Most states in the United States have DUI checkpoints at some point during the year in more populated areas. These are also called sobriety checkpoints, or roadside safety checks. These are set up so that officers can check for alcohol or drug impaired drivers. They are controversial, but are legal here in Utah.

DUI checkpoints are a type of roadblock, and probably the most common you are ever to encounter while driving. They are prevalent on holidays and holiday weekends, especially the Fourth of July, Christmas, Halloween, and New Year’s Eve. The purpose of the roadblock is for police to get a closer look at passing drivers, while briefly stopping them. Although it’s quick, it does give police the chance to check for any drivers who are driving under the influence of drugs or alcohol by looking into the car and getting a quick sniff of the driver’s breath.

The purpose of checkpoints is to deter driver’s from drinking and driving, lest they be caught at a checkpoint, and arrested for DUI. The fear of arrest is at the heart of the DUI checkpoints effectiveness.

Although the locations of these checkpoints are seemingly random, and are of course temporary, Utah law does require that DUI checkpoints be published in advance of when they will occur. There are several websites to look for checkpoint locations.

The Utah Supreme Court ruled that the intended purpose of any police roadblock be narrow enough to satisfy the 4th Amendment of the U.S. Constitution. A roadblock for the sole purpose of checking for drunk driving is acceptable. A roadblock to check license, registration, seat belt use, etc. as well as to check for drunk driving is not constitutional.

If you are stopped at a DUI checkpoint, it pays to remember your constitutional rights and how they apply in a roadblock situation.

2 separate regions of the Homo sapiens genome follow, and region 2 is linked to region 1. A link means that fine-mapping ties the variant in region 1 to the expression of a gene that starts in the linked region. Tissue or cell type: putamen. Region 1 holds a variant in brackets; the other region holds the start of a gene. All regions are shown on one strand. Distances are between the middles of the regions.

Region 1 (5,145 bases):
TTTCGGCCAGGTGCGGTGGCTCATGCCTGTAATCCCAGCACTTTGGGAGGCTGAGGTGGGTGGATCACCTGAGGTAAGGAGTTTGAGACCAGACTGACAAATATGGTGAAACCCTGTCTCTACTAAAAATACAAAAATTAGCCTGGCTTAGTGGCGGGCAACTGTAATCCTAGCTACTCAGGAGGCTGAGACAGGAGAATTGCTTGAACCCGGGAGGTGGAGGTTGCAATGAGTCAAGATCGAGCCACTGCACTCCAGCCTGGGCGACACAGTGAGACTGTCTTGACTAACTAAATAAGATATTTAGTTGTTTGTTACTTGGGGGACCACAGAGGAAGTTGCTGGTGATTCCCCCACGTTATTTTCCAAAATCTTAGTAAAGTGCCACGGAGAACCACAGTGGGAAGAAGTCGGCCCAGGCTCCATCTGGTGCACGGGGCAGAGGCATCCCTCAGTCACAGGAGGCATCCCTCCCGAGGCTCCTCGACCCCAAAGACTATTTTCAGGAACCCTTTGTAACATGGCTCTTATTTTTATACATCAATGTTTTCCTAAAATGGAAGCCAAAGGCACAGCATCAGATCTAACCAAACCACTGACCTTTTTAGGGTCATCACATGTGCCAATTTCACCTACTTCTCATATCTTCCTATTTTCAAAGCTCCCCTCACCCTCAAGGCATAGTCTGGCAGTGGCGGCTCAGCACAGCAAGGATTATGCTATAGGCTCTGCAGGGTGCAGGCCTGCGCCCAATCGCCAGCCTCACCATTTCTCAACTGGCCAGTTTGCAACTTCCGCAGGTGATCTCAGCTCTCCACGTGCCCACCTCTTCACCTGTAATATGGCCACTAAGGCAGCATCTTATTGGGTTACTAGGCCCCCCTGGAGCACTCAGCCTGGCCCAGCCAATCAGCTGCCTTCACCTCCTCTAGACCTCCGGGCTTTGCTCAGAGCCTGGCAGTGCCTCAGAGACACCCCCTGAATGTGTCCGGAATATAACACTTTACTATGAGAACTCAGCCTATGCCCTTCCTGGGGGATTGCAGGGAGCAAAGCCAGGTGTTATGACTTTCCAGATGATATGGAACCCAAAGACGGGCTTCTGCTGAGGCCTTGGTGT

First, the police are allowed to briefly stop you in traffic. They may not search your vehicle or your person unless they have probable cause, and/or you agree to the search. You do have the right to refuse a standardized field sobriety test and/or a intoxilyzer test, but refusing the intoxilyzer test will carry the risk of an 18-month suspension of your driving privileges, and is subject to a hearing.

When you are stopped, the police will be looking for specific actions or physical items as they observe you and your vehicle. They’ll notice whether you respond appropriately or fumble when asked for your driver’s license and registration. They will engage you in conversation in an attempt to smell alcohol on your breath. They’ll also watch you for any signs of drunkenness or drug use, such as red eyes, slurred speech, and motor control. Finally, the will look at the inside of your car to see if empty cans or bottles, drugs, or drug paraphernalia are inside. If they have any reason to believe that you are impaired, they will begin a DUI investigation, including a PBT chemical test and field sobriety tests. If these tests show you to be intoxicated, you will be arrested for DUI.